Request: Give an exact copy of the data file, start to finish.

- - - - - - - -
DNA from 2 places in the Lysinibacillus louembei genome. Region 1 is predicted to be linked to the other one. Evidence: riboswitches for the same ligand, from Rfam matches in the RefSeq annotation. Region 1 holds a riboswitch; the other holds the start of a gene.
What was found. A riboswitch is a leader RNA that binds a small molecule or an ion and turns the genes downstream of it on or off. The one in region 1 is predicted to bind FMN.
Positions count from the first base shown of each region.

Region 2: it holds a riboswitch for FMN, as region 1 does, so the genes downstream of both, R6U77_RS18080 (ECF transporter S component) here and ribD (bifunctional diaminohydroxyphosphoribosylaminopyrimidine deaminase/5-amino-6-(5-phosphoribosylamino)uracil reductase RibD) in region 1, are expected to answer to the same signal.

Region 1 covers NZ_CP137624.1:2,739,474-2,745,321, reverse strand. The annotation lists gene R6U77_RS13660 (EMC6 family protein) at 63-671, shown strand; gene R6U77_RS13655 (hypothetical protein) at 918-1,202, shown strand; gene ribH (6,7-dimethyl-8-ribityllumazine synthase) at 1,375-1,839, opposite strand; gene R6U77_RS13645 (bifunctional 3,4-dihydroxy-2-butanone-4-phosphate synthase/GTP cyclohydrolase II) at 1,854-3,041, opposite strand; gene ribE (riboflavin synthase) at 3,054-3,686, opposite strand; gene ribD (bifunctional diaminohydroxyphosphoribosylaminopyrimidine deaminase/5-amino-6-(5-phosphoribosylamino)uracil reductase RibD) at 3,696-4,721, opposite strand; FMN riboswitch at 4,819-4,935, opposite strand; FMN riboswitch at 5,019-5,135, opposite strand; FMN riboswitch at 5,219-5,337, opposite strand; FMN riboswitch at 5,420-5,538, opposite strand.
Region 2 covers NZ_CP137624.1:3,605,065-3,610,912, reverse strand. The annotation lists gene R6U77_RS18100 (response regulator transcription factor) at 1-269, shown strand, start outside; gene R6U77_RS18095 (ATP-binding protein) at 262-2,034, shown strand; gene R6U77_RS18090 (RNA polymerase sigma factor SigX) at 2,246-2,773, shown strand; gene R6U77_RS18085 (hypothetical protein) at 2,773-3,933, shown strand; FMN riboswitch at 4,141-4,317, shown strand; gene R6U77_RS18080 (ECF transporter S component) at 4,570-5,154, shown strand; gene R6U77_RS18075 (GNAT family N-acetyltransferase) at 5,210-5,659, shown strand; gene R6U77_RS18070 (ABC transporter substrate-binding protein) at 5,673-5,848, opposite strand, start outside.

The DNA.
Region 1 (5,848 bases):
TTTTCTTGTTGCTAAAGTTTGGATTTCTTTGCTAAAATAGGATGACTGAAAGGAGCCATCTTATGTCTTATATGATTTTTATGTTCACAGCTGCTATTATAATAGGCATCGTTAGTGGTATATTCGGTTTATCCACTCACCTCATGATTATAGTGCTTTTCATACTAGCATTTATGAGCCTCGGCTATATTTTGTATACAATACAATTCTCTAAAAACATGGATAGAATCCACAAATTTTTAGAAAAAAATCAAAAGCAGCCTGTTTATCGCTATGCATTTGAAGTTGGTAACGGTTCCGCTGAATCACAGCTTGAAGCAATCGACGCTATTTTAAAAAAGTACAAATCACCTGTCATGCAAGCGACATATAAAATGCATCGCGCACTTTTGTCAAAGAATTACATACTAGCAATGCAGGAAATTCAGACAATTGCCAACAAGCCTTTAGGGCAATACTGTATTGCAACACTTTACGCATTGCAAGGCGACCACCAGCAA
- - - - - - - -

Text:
DNA from 2 places in the Lysinibacillus louembei genome. Region 1 is predicted to be linked to the other one. Evidence: riboswitches for the same ligand, from Rfam matches in the RefSeq annotation. Region 1 holds a riboswitch; the other holds the start of a gene.
What was found. A riboswitch is a leader RNA that binds a small molecule or an ion and turns the genes downstream of it on or off. The one in region 1 is predicted to bind FMN.
Positions count from the first base shown of each region.

Region 2: it holds a riboswitch for FMN, as region 1 does, so the genes downstream of both, R6U77_RS18080 (ECF transporter S component) here and ribD (bifunctional diaminohydroxyphosphoribosylaminopyrimidine deaminase/5-amino-6-(5-phosphoribosylamino)uracil reductase RibD) in region 1, are expected to answer to the same signal.

Region 1 covers NZ_CP137624.1:2,739,474-2,745,321, reverse strand. The annotation lists gene R6U77_RS13660 (EMC6 family protein) at 63-671, shown strand; gene R6U77_RS13655 (hypothetical protein) at 918-1,202, shown strand; gene ribH (6,7-dimethyl-8-ribityllumazine synthase) at 1,375-1,839, opposite strand; gene R6U77_RS13645 (bifunctional 3,4-dihydroxy-2-butanone-4-phosphate synthase/GTP cyclohydrolase II) at 1,854-3,041, opposite strand; gene ribE (riboflavin synthase) at 3,054-3,686, opposite strand; gene ribD (bifunctional diaminohydroxyphosphoribosylaminopyrimidine deaminase/5-amino-6-(5-phosphoribosylamino)uracil reductase RibD) at 3,696-4,721, opposite strand; FMN riboswitch at 4,819-4,935, opposite strand; FMN riboswitch at 5,019-5,135, opposite strand; FMN riboswitch at 5,219-5,337, opposite strand; FMN riboswitch at 5,420-5,538, opposite strand.
Region 2 covers NZ_CP137624.1:3,605,065-3,610,912, reverse strand. The annotation lists gene R6U77_RS18100 (response regulator transcription factor) at 1-269, shown strand, start outside; gene R6U77_RS18095 (ATP-binding protein) at 262-2,034, shown strand; gene R6U77_RS18090 (RNA polymerase sigma factor SigX) at 2,246-2,773, shown strand; gene R6U77_RS18085 (hypothetical protein) at 2,773-3,933, shown strand; FMN riboswitch at 4,141-4,317, shown strand; gene R6U77_RS18080 (ECF transporter S component) at 4,570-5,154, shown strand; gene R6U77_RS18075 (GNAT family N-acetyltransferase) at 5,210-5,659, shown strand; gene R6U77_RS18070 (ABC transporter substrate-binding protein) at 5,673-5,848, opposite strand, start outside.

The DNA.
Region 1 (5,848 bases):
TTTTCTTGTTGCTAAAGTTTGGATTTCTTTGCTAAAATAGGATGACTGAAAGGAGCCATCTTATGTCTTATATGATTTTTATGTTCACAGCTGCTATTATAATAGGCATCGTTAGTGGTATATTCGGTTTATCCACTCACCTCATGATTATAGTGCTTTTCATACTAGCATTTATGAGCCTCGGCTATATTTTGTATACAATACAATTCTCTAAAAACATGGATAGAATCCACAAATTTTTAGAAAAAAATCAAAAGCAGCCTGTTTATCGCTATGCATTTGAAGTTGGTAACGGTTCCGCTGAATCACAGCTTGAAGCAATCGACGCTATTTTAAAAAAGTACAAATCACCTGTCATGCAAGCGACATATAAAATGCATCGCGCACTTTTGTCAAAGAATTACATACTAGCAATGCAGGAAATTCAGACAATTGCCAACAAGCCTTTAGGGCAATACTGTATTGCAACACTTTACGCATTGCAAGGCGACCACCAGCAA